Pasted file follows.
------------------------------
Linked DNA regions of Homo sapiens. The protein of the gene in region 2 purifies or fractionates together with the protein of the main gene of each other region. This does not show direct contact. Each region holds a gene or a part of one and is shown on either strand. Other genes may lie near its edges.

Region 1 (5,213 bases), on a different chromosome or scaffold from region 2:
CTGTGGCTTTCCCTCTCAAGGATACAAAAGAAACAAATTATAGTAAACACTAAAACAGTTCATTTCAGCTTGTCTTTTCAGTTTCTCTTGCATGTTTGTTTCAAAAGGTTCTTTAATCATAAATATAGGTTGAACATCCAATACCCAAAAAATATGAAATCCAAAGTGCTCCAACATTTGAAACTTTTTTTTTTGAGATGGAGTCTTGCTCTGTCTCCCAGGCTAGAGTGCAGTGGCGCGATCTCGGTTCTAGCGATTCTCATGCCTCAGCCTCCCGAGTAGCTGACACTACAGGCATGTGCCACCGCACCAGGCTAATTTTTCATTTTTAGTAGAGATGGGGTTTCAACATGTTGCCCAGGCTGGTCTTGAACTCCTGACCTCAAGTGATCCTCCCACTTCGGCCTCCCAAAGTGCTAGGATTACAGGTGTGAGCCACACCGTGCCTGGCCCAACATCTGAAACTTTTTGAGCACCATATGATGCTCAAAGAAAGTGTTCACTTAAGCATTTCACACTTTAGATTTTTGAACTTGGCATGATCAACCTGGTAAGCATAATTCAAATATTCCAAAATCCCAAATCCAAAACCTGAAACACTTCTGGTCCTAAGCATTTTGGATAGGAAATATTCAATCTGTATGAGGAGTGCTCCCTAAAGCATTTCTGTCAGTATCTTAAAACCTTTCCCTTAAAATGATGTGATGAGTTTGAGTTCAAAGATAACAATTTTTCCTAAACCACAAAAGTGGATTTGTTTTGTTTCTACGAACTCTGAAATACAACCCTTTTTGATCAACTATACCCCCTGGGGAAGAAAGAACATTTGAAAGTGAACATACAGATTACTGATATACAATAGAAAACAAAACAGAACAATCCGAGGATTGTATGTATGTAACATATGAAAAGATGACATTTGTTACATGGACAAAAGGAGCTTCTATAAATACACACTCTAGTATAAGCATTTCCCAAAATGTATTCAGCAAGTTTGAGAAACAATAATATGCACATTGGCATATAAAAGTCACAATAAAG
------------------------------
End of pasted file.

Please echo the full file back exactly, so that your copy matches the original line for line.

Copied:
Linked DNA regions of Homo sapiens. The protein of the gene in region 2 purifies or fractionates together with the protein of the main gene of each other region. This does not show direct contact. Each region holds a gene or a part of one and is shown on either strand. Other genes may lie near its edges.

Region 1 (5,213 bases), on a different chromosome or scaffold from region 2:
CTGTGGCTTTCCCTCTCAAGGATACAAAAGAAACAAATTATAGTAAACACTAAAACAGTTCATTTCAGCTTGTCTTTTCAGTTTCTCTTGCATGTTTGTTTCAAAAGGTTCTTTAATCATAAATATAGGTTGAACATCCAATACCCAAAAAATATGAAATCCAAAGTGCTCCAACATTTGAAACTTTTTTTTTTGAGATGGAGTCTTGCTCTGTCTCCCAGGCTAGAGTGCAGTGGCGCGATCTCGGTTCTAGCGATTCTCATGCCTCAGCCTCCCGAGTAGCTGACACTACAGGCATGTGCCACCGCACCAGGCTAATTTTTCATTTTTAGTAGAGATGGGGTTTCAACATGTTGCCCAGGCTGGTCTTGAACTCCTGACCTCAAGTGATCCTCCCACTTCGGCCTCCCAAAGTGCTAGGATTACAGGTGTGAGCCACACCGTGCCTGGCCCAACATCTGAAACTTTTTGAGCACCATATGATGCTCAAAGAAAGTGTTCACTTAAGCATTTCACACTTTAGATTTTTGAACTTGGCATGATCAACCTGGTAAGCATAATTCAAATATTCCAAAATCCCAAATCCAAAACCTGAAACACTTCTGGTCCTAAGCATTTTGGATAGGAAATATTCAATCTGTATGAGGAGTGCTCCCTAAAGCATTTCTGTCAGTATCTTAAAACCTTTCCCTTAAAATGATGTGATGAGTTTGAGTTCAAAGATAACAATTTTTCCTAAACCACAAAAGTGGATTTGTTTTGTTTCTACGAACTCTGAAATACAACCCTTTTTGATCAACTATACCCCCTGGGGAAGAAAGAACATTTGAAAGTGAACATACAGATTACTGATATACAATAGAAAACAAAACAGAACAATCCGAGGATTGTATGTATGTAACATATGAAAAGATGACATTTGTTACATGGACAAAAGGAGCTTCTATAAATACACACTCTAGTATAAGCATTTCCCAAAATGTATTCAGCAAGTTTGAGAAACAATAATATGCACATTGGCATATAAAAGTCACAATAAAG